Pockmark fields off Helgoland
Researchers discover methane vents in the German Bight
11 July, 2017
Within a period of a few months thousands of craters formed on the sea bed off the North Sea island of Helgoland. Gas escaping out of the sea floor entrained sand and upon settling created mounds. For the first time evidence for massive methane release has been discovered in the area of Helgoland Reef. Knut Krämer of MARUM – Center for Marine Environmental Sciences at the University of Bremen and colleagues have published their findings in the journal Scientific Reports.
“We were surprised to suddenly find a crater landscape in an area that used to be a flat expanse of sand”, says Knut Krämer, first author of the article and PhD student at MARUM – Center for Marine Environmental Sciences at the University of Bremen. Based on detailed surveys, the study describes a dramatic transformation in the Helgoland Reef region about 45 kilometers northwest of Helgoland. Until July 2015, this area was characterized by an almost flat and featureless sea floor. More recent mapping in November 2015 revealed a bottom strewn with depressions the size of tennis courts. Subsequent cruises with the research vessel Heincke in August and September 2016 confirmed that these craters covered an area of around 915 square kilometers, more than twice the area of the State of Bremen. Each square kilometer can contain up to 1,200 craters. Based on the associated high concentrations of methane in the sediments, the craters were identified as pockmarks.
Bacteria generate methane
The term pockmark is used to designate characteristic craters on sea beds that are formed by the release of liquids or gases from the sub-seafloor. They can be found worldwide in different types of water bodies, including lakes, rivers, estuaries, and in coastal to deep ocean waters. In clay-rich sediments and under low current and wave conditions, they can sometimes persist over centuries and remain as evidence of past gas releases.
In shallow coastal waters with sandy bottoms, under the forcing of tidal currents and waves, the craters are quickly erased, and therefore have been rarely observed before. Prior to the postglacial sea level rise, however, the near-coastal regions in particular were often wetlands and thus rich in organic material.
Methane is commonly produced by the bacterial breakdown of this material. The gas can then accumulate underneath impermeable layers below the sea floor.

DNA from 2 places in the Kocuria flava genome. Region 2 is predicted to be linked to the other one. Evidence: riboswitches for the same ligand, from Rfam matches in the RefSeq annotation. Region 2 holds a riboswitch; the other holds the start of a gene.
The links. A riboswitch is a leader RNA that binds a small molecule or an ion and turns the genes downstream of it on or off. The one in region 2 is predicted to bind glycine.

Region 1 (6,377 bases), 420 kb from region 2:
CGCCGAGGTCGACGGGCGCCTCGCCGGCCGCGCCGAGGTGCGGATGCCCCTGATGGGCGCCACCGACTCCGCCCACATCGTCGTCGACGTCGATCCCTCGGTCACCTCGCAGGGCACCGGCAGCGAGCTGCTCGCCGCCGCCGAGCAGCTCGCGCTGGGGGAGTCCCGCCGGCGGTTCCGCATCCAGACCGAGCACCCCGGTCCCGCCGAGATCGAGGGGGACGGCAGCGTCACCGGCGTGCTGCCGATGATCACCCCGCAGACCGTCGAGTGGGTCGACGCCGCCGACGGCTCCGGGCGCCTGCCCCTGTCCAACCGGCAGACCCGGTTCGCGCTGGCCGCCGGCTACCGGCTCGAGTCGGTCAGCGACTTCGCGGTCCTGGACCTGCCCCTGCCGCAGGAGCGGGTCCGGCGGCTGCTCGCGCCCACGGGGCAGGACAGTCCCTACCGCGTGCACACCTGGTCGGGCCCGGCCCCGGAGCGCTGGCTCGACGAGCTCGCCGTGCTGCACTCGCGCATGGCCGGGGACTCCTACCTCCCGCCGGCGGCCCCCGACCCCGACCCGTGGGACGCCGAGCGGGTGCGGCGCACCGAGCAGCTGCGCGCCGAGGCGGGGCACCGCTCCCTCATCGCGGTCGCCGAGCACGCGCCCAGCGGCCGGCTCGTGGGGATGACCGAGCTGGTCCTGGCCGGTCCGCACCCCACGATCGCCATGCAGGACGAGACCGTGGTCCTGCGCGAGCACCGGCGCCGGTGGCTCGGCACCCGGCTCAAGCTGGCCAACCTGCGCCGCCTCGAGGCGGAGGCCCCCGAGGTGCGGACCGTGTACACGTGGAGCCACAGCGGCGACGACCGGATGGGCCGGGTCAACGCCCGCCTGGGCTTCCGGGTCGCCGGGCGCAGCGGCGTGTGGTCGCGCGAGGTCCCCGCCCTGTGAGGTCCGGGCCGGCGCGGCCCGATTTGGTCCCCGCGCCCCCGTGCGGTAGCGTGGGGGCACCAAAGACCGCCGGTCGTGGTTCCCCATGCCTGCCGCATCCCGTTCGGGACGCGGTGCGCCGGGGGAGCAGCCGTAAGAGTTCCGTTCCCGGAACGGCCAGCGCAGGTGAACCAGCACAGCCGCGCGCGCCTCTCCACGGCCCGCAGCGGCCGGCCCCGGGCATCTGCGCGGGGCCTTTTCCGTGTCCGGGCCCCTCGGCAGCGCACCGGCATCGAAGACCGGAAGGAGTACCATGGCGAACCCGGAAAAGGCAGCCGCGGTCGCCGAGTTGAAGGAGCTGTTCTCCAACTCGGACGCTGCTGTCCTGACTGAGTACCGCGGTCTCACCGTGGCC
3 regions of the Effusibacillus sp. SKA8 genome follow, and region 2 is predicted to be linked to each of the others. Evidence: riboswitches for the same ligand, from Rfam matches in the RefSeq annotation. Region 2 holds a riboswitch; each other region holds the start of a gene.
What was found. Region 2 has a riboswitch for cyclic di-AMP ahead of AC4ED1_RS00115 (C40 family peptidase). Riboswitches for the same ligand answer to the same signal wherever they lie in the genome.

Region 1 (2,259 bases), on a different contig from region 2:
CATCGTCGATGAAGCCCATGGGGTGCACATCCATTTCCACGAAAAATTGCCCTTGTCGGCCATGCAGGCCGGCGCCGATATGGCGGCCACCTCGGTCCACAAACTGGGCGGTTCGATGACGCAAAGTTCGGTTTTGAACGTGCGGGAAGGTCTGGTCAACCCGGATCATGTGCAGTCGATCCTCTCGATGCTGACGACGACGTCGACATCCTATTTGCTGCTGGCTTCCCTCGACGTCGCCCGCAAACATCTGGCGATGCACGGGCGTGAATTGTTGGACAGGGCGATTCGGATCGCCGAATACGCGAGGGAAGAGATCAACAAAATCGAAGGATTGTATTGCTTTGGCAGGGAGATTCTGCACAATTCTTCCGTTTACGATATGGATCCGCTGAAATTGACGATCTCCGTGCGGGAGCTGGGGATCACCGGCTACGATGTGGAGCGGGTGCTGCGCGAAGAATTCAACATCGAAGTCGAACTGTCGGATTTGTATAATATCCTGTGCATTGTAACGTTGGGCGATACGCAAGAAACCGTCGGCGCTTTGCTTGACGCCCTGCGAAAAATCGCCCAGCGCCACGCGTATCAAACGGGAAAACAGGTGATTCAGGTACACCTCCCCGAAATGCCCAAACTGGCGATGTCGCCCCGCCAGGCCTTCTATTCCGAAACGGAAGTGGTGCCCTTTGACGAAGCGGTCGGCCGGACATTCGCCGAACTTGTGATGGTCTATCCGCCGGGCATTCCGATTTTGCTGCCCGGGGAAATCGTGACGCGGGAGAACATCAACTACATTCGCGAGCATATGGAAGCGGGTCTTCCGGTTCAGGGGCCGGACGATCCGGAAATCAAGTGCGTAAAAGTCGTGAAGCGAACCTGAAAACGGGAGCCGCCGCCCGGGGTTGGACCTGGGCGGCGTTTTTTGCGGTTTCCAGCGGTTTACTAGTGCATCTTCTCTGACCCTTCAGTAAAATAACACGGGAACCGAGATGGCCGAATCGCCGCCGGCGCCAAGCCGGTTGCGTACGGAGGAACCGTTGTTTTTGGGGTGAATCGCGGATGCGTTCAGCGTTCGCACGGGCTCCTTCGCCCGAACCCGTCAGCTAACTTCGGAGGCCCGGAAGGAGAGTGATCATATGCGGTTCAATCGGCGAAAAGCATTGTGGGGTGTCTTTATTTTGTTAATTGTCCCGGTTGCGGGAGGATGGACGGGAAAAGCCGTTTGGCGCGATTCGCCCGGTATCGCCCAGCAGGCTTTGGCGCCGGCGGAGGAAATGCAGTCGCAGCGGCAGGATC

Methane released into the atmosphere acts as a greenhouse gas approximately 25 times more effective than carbon dioxide (CO2).
Measurements by the research team have shown that around 6.9 million cubic meters of sediment were displaced as a result of the methane ejection – sand that would fill 200,000 standard shipping containers. “The total amount of methane released is difficult to estimate. We do not know exactly how the gas was distributed in the substrate prior to the release,” explains Knut Krämer. “But even a conservative estimate suggests an amount of around 5,000 metric tons. This would be equivalent to about two-thirds of the previously assumed annual emission of the entire North Sea.”
The sea floor is altered by currents and waves
Krämer and his co-authors presume that the trigger for the pockmark ejections was a series of storms with waves up to seven meters high and periods of around ten seconds that caused large pressure fluctuations in the sea bed. These acted like a pump on the gas stored there. The sea floor eventually yielded to the gas pressure and the gas escaped into the water column, dragging sediment with it. This was then redeposited on the lee side of the current or wave, producing a characteristic pattern of craters and mounds.
“This study is an excellent example of cooperation among various institutes that are involved in coastal research,” says PD Dr. Christian Winter, chief scientist of the survey expedition and leader of the Coastal Dynamics working group at MARUM. “We obtain measurements together on the German research ships and combine the expertise of different disciplines.”
The Helgoland Reef pockmarks are the first to be observed of this form in the German Bight. Knut Krämer surmises that “the frequency of triggering storm waves suggests that this could be a recurring phenomenon that has been previously overlooked”. Detection of the relatively shallow craters has only become possible through recent advances in the development of highly accurate multibeam echosounders. It is also assumed that the craters, located in mobile, sandy sediments, will quickly be leveled again by waves and currents as soon as no more methane is being released.
Compared to methane emissions caused by humans, the amount from the pockmark field discovered here is small. It is equal to only 0.5 per cent of the annual anthropogenic methane emissions by Germany. It is believed, however, that coastal regions worldwide with rich methane occurrences are in a similar state of instability. It is therefore possible that highly dynamic coastal regions have been overlooked as an important contributor to the global methane budget, says Knut Krämer. “We hope that our article will help to stimulate scientific discussion and further investigations of these kinds of methane sources.”
Knut Krämer, Peter Holler, Gabriel Herbst, Alexander Bratek, Soeren Ahmerkamp, Andreas Neumann, Alexander Bartholomä, Justus E.E. van Beusekom, Moritz Holtappels und Christian Winter: Abrupt emergence of a large pockmark ﬁeld in the German Bight, southeastern North Sea. Scientific Reports 7, 2017; DOI: 10.1038/s41598-017-05536-1
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